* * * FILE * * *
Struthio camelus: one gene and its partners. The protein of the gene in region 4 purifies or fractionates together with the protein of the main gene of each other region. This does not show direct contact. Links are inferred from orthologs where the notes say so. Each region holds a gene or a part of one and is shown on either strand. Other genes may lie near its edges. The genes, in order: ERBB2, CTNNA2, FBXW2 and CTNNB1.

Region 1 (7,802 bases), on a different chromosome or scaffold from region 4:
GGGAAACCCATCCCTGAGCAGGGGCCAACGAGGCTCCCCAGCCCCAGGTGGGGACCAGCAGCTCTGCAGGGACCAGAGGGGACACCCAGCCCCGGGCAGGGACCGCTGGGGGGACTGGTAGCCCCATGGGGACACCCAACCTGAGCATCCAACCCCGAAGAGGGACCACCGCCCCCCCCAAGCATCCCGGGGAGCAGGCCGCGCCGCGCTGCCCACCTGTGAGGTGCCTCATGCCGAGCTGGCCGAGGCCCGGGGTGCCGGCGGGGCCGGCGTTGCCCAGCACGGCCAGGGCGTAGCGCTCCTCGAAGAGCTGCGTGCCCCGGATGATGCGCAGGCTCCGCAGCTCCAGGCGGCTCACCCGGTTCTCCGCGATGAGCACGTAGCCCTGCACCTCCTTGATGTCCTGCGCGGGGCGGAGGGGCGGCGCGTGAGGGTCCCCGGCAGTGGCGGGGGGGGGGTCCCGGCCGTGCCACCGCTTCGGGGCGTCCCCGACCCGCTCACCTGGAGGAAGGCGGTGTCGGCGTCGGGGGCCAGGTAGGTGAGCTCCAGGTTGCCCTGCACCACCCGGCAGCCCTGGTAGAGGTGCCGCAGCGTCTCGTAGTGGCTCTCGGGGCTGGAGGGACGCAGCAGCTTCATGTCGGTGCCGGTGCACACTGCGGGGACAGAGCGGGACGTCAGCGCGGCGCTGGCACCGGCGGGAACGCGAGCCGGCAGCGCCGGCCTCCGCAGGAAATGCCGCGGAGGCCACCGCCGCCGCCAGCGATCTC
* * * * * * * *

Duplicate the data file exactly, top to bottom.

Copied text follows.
Struthio camelus: one gene and its partners. The protein of the gene in region 4 purifies or fractionates together with the protein of the main gene of each other region. This does not show direct contact. Links are inferred from orthologs where the notes say so. Each region holds a gene or a part of one and is shown on either strand. Other genes may lie near its edges. The genes, in order: ERBB2, CTNNA2, FBXW2 and CTNNB1.

Region 1 (7,802 bases), on a different chromosome or scaffold from region 4:
GGGAAACCCATCCCTGAGCAGGGGCCAACGAGGCTCCCCAGCCCCAGGTGGGGACCAGCAGCTCTGCAGGGACCAGAGGGGACACCCAGCCCCGGGCAGGGACCGCTGGGGGGACTGGTAGCCCCATGGGGACACCCAACCTGAGCATCCAACCCCGAAGAGGGACCACCGCCCCCCCCAAGCATCCCGGGGAGCAGGCCGCGCCGCGCTGCCCACCTGTGAGGTGCCTCATGCCGAGCTGGCCGAGGCCCGGGGTGCCGGCGGGGCCGGCGTTGCCCAGCACGGCCAGGGCGTAGCGCTCCTCGAAGAGCTGCGTGCCCCGGATGATGCGCAGGCTCCGCAGCTCCAGGCGGCTCACCCGGTTCTCCGCGATGAGCACGTAGCCCTGCACCTCCTTGATGTCCTGCGCGGGGCGGAGGGGCGGCGCGTGAGGGTCCCCGGCAGTGGCGGGGGGGGGGTCCCGGCCGTGCCACCGCTTCGGGGCGTCCCCGACCCGCTCACCTGGAGGAAGGCGGTGTCGGCGTCGGGGGCCAGGTAGGTGAGCTCCAGGTTGCCCTGCACCACCCGGCAGCCCTGGTAGAGGTGCCGCAGCGTCTCGTAGTGGCTCTCGGGGCTGGAGGGACGCAGCAGCTTCATGTCGGTGCCGGTGCACACTGCGGGGACAGAGCGGGACGTCAGCGCGGCGCTGGCACCGGCGGGAACGCGAGCCGGCAGCGCCGGCCTCCGCAGGAAATGCCGCGGAGGCCACCGCCGCCGCCAGCGATCTC